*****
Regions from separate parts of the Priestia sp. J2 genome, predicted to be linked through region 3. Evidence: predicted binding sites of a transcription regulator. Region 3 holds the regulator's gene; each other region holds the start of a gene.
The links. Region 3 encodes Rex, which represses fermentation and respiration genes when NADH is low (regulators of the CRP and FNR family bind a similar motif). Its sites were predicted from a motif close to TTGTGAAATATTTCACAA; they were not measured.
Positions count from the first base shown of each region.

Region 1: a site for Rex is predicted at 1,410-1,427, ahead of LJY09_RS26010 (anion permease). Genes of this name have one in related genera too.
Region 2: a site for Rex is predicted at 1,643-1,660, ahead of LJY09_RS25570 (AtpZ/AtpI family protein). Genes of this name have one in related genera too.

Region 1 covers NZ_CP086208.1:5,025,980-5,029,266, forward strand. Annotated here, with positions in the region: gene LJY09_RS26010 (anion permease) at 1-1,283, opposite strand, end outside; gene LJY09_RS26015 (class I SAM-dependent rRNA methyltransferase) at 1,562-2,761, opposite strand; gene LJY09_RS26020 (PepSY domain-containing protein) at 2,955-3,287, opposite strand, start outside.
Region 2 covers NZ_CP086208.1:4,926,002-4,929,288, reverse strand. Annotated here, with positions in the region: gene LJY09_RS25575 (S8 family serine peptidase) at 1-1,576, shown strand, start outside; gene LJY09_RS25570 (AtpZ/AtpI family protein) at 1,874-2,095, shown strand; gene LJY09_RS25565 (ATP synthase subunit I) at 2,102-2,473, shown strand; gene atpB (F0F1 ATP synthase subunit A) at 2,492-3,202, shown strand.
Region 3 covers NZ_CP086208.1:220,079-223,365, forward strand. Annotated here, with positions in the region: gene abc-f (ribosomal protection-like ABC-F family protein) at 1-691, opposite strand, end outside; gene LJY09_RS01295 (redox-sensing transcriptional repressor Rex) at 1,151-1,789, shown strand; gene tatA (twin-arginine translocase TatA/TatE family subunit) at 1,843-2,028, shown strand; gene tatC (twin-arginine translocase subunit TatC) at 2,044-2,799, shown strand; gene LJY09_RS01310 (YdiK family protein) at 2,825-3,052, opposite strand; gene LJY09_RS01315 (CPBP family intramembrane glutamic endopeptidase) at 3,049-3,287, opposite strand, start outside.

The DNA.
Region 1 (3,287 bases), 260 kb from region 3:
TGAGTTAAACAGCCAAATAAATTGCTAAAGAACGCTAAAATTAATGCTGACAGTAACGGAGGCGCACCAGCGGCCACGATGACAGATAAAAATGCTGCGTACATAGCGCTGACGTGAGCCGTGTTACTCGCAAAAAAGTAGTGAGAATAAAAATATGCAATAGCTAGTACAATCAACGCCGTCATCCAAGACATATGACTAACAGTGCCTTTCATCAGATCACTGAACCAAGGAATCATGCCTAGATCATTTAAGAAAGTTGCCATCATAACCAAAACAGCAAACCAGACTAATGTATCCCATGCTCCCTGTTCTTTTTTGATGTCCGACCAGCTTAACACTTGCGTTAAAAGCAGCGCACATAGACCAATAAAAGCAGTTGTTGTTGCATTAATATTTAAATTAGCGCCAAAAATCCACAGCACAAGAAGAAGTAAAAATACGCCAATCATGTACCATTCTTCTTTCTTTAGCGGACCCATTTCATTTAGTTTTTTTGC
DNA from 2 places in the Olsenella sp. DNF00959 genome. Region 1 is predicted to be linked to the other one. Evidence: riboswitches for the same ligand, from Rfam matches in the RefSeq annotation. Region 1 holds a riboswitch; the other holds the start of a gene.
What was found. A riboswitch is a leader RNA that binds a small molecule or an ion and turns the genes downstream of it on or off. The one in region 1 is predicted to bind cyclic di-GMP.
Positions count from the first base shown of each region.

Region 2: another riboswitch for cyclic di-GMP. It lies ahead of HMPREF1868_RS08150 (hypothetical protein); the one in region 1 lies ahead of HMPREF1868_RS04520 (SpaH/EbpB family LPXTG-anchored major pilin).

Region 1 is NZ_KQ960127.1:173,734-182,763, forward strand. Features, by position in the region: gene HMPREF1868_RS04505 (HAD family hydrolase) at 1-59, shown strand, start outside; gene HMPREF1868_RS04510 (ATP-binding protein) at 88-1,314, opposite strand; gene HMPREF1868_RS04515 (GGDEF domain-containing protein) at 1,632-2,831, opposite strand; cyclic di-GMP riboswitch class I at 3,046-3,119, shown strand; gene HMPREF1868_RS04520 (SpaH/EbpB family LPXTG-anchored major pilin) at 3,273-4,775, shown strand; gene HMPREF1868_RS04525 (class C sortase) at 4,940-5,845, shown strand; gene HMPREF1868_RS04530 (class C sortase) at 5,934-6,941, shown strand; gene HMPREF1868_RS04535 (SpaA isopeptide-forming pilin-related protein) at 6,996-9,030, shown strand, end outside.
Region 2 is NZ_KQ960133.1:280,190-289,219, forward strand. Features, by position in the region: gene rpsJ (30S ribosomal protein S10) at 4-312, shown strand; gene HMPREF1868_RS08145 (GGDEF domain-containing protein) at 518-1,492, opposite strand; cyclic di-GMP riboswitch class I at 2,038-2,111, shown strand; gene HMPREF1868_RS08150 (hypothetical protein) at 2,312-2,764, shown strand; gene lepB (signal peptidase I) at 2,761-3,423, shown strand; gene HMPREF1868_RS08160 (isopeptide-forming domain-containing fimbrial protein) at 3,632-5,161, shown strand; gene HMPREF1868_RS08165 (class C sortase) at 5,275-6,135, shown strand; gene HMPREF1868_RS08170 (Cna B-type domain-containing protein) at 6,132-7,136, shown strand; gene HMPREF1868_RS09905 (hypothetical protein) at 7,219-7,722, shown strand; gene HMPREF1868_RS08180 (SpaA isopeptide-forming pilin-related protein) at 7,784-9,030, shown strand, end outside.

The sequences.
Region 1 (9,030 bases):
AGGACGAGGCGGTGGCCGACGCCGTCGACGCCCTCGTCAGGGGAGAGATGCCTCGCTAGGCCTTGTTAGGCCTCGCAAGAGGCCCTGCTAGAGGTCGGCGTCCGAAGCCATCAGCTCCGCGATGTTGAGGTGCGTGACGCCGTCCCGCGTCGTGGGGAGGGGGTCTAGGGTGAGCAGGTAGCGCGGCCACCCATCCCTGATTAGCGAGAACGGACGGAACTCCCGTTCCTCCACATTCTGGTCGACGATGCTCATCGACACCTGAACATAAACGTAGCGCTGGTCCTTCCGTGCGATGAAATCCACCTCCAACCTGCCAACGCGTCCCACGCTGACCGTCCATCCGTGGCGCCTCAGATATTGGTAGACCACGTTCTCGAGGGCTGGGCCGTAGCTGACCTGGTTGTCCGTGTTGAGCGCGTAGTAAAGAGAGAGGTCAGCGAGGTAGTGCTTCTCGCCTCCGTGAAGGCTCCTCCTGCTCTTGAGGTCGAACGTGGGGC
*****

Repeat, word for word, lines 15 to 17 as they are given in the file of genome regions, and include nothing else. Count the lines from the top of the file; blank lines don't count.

Region 2: another riboswitch for cyclic di-GMP. It lies ahead of HMPREF1868_RS08150 (hypothetical protein); the one in region 1 lies ahead of HMPREF1868_RS04520 (SpaH/EbpB family LPXTG-anchored major pilin).

Region 1 is NZ_KQ960127.1:173,734-182,763, forward strand. Features, by position in the region: gene HMPREF1868_RS04505 (HAD family hydrolase) at 1-59, shown strand, start outside; gene HMPREF1868_RS04510 (ATP-binding protein) at 88-1,314, opposite strand; gene HMPREF1868_RS04515 (GGDEF domain-containing protein) at 1,632-2,831, opposite strand; cyclic di-GMP riboswitch class I at 3,046-3,119, shown strand; gene HMPREF1868_RS04520 (SpaH/EbpB family LPXTG-anchored major pilin) at 3,273-4,775, shown strand; gene HMPREF1868_RS04525 (class C sortase) at 4,940-5,845, shown strand; gene HMPREF1868_RS04530 (class C sortase) at 5,934-6,941, shown strand; gene HMPREF1868_RS04535 (SpaA isopeptide-forming pilin-related protein) at 6,996-9,030, shown strand, end outside.
Region 2 is NZ_KQ960133.1:280,190-289,219, forward strand. Features, by position in the region: gene rpsJ (30S ribosomal protein S10) at 4-312, shown strand; gene HMPREF1868_RS08145 (GGDEF domain-containing protein) at 518-1,492, opposite strand; cyclic di-GMP riboswitch class I at 2,038-2,111, shown strand; gene HMPREF1868_RS08150 (hypothetical protein) at 2,312-2,764, shown strand; gene lepB (signal peptidase I) at 2,761-3,423, shown strand; gene HMPREF1868_RS08160 (isopeptide-forming domain-containing fimbrial protein) at 3,632-5,161, shown strand; gene HMPREF1868_RS08165 (class C sortase) at 5,275-6,135, shown strand; gene HMPREF1868_RS08170 (Cna B-type domain-containing protein) at 6,132-7,136, shown strand; gene HMPREF1868_RS09905 (hypothetical protein) at 7,219-7,722, shown strand; gene HMPREF1868_RS08180 (SpaA isopeptide-forming pilin-related protein) at 7,784-9,030, shown strand, end outside.